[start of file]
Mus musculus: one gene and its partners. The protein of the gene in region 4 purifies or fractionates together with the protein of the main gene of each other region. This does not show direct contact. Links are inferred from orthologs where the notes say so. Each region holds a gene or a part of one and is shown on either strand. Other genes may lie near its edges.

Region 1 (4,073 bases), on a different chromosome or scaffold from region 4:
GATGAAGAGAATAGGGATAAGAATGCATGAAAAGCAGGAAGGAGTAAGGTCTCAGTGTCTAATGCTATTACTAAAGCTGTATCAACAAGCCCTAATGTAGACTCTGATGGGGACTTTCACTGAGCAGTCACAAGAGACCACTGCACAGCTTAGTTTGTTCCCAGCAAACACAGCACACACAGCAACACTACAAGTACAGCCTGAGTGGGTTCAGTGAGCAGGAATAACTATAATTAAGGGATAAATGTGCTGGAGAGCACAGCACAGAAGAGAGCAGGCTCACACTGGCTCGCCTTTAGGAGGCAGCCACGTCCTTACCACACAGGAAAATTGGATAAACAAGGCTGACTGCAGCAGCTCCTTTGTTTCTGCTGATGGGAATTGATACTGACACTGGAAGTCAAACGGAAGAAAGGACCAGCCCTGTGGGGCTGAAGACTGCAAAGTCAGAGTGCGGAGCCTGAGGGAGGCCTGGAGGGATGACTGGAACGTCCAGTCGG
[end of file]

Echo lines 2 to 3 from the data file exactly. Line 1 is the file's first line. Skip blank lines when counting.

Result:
Region 1 (4,073 bases), on a different chromosome or scaffold from region 4:
GATGAAGAGAATAGGGATAAGAATGCATGAAAAGCAGGAAGGAGTAAGGTCTCAGTGTCTAATGCTATTACTAAAGCTGTATCAACAAGCCCTAATGTAGACTCTGATGGGGACTTTCACTGAGCAGTCACAAGAGACCACTGCACAGCTTAGTTTGTTCCCAGCAAACACAGCACACACAGCAACACTACAAGTACAGCCTGAGTGGGTTCAGTGAGCAGGAATAACTATAATTAAGGGATAAATGTGCTGGAGAGCACAGCACAGAAGAGAGCAGGCTCACACTGGCTCGCCTTTAGGAGGCAGCCACGTCCTTACCACACAGGAAAATTGGATAAACAAGGCTGACTGCAGCAGCTCCTTTGTTTCTGCTGATGGGAATTGATACTGACACTGGAAGTCAAACGGAAGAAAGGACCAGCCCTGTGGGGCTGAAGACTGCAAAGTCAGAGTGCGGAGCCTGAGGGAGGCCTGGAGGGATGACTGGAACGTCCAGTCGG